Environment

After China, the United States is the largest emitter of carbon dioxide, which is the primary contributor to climate change. Of large countries only Australia pollutes more per capita. In recent years, the cost of oil — the primary source of carbon emissions — has been at an all-time high. Climate change and efforts to extract resources for energy in the United States have hurt local ecosystems, raising strong environmental concerns. But solving these problems is neither cheap nor easy. Businesses remain strongly resistant to regulations or taxes on carbon emissions and other types of pollution, and there are economic benefits to drilling at home, including the relatively cheap extraction of resources and the jobs created by domestic projects. For these reasons, recent Republican presidents, starting with Ronald Reagan in 1980, have sought to frame business and the environment as opposing interests, and have tended to favor business in that battle. Democratic presidents, on the other hand, have usually sought solutions that benefit both the environment and business, and have been more willing to regulate business in the interest of environmental protection.

President George W. Bush took more action on this issue than any president in the last three decades, supporting strongly pro-business  policies,  such  as removing  environ- mental regulations and launching a program to examine if humans really have an impact on climate change.  In this con- text, then-senator Barack Obama was elected as a generally pro-environment president, promising to support diverse solutions to address climate change.

 

President Barack Obama and Governor Mitt Romney have different views on America’s energy future, but both candidates have a track record of bolstering the green sector. For Mr. Obama, such efforts include job creation and diminishing dependency on foreign oil by funding alternative energy industries. As governor of Massachusetts, Mr. Romney helped spark a green revolution by promoting green-energy subsidies, where the government gives money to companies that develop solar, wind, and other renewable energy resources.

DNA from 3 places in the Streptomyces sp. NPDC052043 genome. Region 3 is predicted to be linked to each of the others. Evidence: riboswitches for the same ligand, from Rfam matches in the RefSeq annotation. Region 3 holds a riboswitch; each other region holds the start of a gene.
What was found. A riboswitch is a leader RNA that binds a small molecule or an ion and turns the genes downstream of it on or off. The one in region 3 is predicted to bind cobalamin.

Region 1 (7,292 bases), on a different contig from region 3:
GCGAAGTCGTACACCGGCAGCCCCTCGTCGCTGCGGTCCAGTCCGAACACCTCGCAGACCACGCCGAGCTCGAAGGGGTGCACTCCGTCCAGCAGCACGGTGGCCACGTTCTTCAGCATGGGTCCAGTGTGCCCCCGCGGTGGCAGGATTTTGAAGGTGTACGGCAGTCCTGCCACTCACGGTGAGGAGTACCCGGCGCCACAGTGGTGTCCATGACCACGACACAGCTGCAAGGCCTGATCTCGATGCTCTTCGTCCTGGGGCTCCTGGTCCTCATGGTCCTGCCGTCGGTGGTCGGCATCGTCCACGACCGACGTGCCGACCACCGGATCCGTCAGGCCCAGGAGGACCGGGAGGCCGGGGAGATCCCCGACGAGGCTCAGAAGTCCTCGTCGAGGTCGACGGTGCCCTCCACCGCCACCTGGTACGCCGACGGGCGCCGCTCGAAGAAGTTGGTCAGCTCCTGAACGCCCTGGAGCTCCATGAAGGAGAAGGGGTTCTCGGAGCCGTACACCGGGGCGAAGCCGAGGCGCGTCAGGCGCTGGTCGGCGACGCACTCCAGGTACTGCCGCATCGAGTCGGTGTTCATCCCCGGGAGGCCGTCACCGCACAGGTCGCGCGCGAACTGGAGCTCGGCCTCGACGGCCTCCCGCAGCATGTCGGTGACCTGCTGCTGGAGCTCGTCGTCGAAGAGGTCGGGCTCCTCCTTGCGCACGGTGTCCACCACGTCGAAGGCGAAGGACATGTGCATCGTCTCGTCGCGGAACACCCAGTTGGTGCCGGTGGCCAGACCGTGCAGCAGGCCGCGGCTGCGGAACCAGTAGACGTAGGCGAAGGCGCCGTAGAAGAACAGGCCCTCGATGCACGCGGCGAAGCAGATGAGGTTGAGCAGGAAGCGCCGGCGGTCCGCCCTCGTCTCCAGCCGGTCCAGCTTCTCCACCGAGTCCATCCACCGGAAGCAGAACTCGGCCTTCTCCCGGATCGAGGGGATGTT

Mr. Romney’s energy platform reflects the conservative attitude evident in the policy of past Republican presidents, an approach best described as “drill, baby, drill” (a slogan popularized by 2008 Republican vice-presidential candidate Sarah Palin). Andrea Saul, one of Mr. Romney’s spokespersons, has said, “Governor Romney will permit drilling wherever it can be done safely, taking into account local concerns.” Such a policy not only implies drilling for oil but also for natural gas through hydraulic fracturing and the extraction of tar sands. With natural gas in abundance across the United States, this approach has earned wide popular support, as it could supply cheap energy and create jobs.

In contrast, Mr. Obama’s position, while not the stark opposite some liberals have hoped for, calls for America’s energy future to rest on a much more diverse portfolio. His energy policy allows for offshore drilling and “clean” coal combustion to continue, while also encouraging continued growth in the renewable sector. Over the past year, the president has given public support to clean energy tax incentives sent before Congress that would benefit both wind and solar energy. Mr. Obama has also reversed much of Mr. Bush’s interior policy, such as by setting higher fuel-efficiency standards for cars and ordering an end to uranium extraction in mines near the Grand Canyon.

 

Because the coal, oil, and gas industries have a strong business structure in the United States, Republicans commonly base their energy policy on its support. In contrast, the clean energy sector, as a young industry, has experienced a turbulent pattern of growth and instability over the last decade, which has scared potential investors. If Romney and the Republican Party win in November, oil and gas will continue to run the American energy marketplace, maintaining the status quo of unfavorable market conditions for renewable energy investment. If Obama is reelected, however, it is believed that his administration will create a federal renewable portfolio standard — that is, a regulation that requires increased production of renewable energy sources like wind, solar, biomass, and geothermal– that would spur growth in the clean energy sector. With the upcoming election, the country’s course of action on energy priorities will be set for years to come.

 

-This article was written by David Katz and appears in full in The IDEA Guide to the 2012 U.S. Presidential Elections.